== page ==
How to Caulk a Staircase

Stand-alone staircases don't need to be sealed against the surrounding walls because they don't touch the walls anywhere. But most other styles of staircases butt against the wall, at least along the top surface of the steps and sometimes underneath as well. Whether those joints are stair-shaped along the steps or are straight lines from molding around the whole staircase, you'll need to caulk along the edges to give the joint a clean, finished look.

Step 1

Scrape out the lines between the stairway and the surrounding walls with your putty knife, getting out any pieces of plaster or other debris.

Step 2

Scrub the lines vigorously with a dry brush to remove any residual dust or obstructions.

Step 3

Set a caulk tube in the caulk gun. Use a utility knife to cut off the tip of the caulk tube, about 3/8 inch from the end, at a diagonal direction toward the tube. This should create a roughly 1/4-inch hole in the end of the tube.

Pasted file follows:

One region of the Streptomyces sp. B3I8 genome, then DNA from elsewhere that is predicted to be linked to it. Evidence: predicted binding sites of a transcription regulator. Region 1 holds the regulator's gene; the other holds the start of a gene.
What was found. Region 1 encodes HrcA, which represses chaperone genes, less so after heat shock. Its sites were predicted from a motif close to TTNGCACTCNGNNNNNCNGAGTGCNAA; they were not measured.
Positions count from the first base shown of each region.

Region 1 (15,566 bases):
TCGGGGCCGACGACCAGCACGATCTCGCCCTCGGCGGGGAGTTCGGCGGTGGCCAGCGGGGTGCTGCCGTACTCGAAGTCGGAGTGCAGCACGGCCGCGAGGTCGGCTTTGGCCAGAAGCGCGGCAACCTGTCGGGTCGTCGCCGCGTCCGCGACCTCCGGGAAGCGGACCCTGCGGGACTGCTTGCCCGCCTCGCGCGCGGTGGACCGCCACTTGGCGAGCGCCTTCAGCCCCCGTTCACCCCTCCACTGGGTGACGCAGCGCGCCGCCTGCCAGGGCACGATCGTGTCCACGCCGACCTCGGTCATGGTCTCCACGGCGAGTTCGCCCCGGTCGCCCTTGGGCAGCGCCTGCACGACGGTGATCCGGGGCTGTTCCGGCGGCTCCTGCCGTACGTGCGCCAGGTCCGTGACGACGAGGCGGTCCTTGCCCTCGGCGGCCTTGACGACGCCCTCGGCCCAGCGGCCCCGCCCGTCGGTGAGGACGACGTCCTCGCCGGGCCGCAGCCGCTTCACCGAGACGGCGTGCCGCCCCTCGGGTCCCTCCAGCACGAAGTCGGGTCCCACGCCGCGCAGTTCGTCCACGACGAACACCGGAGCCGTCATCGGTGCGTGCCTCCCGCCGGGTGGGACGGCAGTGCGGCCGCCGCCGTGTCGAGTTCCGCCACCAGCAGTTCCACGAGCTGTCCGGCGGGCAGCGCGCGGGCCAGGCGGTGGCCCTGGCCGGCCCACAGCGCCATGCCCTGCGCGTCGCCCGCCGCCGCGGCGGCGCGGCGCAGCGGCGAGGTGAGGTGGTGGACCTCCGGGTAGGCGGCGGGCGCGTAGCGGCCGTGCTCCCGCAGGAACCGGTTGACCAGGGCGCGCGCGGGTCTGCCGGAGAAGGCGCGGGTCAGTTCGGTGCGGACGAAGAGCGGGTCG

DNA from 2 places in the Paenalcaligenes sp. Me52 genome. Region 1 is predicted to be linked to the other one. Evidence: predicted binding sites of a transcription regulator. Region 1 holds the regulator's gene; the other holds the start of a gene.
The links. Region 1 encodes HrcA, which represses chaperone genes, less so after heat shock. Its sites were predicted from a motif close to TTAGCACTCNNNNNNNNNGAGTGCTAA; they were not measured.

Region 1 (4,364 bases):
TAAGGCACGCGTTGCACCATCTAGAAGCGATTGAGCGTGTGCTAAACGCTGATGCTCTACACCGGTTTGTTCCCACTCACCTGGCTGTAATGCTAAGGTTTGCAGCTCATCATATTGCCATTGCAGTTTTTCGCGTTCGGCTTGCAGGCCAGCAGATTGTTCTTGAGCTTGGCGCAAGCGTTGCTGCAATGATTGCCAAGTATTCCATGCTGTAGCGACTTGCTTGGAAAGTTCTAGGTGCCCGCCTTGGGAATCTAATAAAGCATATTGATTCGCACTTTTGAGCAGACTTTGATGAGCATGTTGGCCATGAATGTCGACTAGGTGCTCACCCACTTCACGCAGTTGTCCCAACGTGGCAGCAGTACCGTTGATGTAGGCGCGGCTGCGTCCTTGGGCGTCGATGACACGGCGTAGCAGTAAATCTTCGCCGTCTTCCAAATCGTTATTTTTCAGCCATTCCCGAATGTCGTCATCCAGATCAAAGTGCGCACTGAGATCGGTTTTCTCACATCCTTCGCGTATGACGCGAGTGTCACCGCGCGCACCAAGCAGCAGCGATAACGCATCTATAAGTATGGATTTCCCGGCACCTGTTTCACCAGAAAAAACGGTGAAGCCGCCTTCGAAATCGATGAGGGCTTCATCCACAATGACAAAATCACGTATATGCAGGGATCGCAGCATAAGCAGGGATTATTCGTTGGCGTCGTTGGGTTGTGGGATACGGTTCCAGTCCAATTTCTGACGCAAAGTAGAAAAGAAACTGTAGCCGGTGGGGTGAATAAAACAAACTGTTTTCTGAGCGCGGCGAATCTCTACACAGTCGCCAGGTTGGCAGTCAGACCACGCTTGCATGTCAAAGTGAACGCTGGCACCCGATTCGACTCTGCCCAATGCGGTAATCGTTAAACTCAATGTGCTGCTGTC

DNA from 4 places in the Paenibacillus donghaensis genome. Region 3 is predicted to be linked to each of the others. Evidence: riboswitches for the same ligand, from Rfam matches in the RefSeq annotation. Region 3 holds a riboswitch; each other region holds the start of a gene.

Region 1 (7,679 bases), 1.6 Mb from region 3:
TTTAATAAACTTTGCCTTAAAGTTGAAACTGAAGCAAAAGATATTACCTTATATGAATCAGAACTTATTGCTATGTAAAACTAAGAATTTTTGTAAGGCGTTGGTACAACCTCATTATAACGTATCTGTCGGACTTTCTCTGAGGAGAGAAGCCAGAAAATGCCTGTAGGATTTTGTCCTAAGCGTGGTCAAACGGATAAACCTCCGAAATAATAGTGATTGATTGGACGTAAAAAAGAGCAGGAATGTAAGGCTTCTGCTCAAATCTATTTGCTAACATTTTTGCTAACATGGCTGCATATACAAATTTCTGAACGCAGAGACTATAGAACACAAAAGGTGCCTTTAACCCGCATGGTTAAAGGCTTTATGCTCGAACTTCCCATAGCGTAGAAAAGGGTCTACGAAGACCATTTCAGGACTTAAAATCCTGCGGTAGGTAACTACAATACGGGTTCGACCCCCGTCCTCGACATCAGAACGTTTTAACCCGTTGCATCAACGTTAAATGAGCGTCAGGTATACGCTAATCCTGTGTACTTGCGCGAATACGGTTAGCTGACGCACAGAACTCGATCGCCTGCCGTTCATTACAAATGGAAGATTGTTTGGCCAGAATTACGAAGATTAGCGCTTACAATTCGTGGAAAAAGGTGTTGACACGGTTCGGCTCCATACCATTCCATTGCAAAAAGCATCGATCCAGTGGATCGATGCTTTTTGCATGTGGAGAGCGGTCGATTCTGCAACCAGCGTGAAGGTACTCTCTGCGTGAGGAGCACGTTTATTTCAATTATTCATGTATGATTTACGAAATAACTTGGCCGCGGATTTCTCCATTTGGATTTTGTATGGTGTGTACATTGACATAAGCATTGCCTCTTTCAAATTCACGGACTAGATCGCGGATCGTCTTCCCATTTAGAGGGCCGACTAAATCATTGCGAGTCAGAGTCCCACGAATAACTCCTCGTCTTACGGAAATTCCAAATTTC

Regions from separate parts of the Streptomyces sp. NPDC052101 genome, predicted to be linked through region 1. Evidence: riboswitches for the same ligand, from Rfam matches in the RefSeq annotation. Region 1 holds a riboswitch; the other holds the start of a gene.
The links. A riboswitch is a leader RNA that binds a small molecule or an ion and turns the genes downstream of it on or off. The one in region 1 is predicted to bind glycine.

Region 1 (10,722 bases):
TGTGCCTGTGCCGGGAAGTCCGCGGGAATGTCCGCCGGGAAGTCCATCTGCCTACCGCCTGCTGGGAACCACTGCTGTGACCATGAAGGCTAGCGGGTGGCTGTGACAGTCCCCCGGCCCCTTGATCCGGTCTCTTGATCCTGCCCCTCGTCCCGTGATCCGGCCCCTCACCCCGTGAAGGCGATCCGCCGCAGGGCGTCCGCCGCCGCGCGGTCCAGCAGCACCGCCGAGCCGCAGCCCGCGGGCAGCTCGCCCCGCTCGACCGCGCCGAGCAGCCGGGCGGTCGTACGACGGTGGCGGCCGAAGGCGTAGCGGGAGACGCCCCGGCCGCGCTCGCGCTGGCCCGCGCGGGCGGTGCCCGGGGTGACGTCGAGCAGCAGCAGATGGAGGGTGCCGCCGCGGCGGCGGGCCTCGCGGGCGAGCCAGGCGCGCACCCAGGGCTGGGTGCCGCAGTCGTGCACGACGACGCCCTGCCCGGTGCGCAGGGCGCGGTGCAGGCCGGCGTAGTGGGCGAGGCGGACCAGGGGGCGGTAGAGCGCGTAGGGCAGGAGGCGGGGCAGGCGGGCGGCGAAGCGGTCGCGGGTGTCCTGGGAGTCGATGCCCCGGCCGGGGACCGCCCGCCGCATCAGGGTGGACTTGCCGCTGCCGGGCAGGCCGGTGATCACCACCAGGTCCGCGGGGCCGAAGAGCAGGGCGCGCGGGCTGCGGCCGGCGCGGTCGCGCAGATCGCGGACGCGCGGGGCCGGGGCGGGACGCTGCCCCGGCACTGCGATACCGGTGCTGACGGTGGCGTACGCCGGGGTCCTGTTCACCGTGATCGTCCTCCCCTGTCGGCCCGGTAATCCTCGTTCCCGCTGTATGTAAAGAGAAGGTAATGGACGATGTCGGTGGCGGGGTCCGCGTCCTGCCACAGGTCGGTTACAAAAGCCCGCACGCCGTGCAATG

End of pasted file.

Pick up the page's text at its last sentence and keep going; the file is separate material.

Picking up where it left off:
Step 4

Push a long framing nail into the hole and break the interior seal. Squeeze the trigger of the caulk gun to push the caulk up and out the end of the tip. Press the pressure-release latch at the back of the gun to stop the caulk from flowing.

Step 5

Set the tip of the caulk tube to the space at the top of the first line between the stairway and the wall. Hold the gun back at a diagonal angle. Squeeze the trigger until the caulk emerges again.

Step 6

Drag the gun back along the line slowly, squeezing the trigger and laying a smooth, even caulk line there. Seal the space from end to end. At the end, lift the caulk gun from the surface and press the pressure-release latch to stop the caulk.

Step 7

Repeat the process for each line between the stairway and the walls. Let the caulk set for 24 hours.

Things You Will Need

  • Putty knife
  • Stiff brush
  • Caulk
  • Caulk gun
  • Utility knife
  • Long framing nail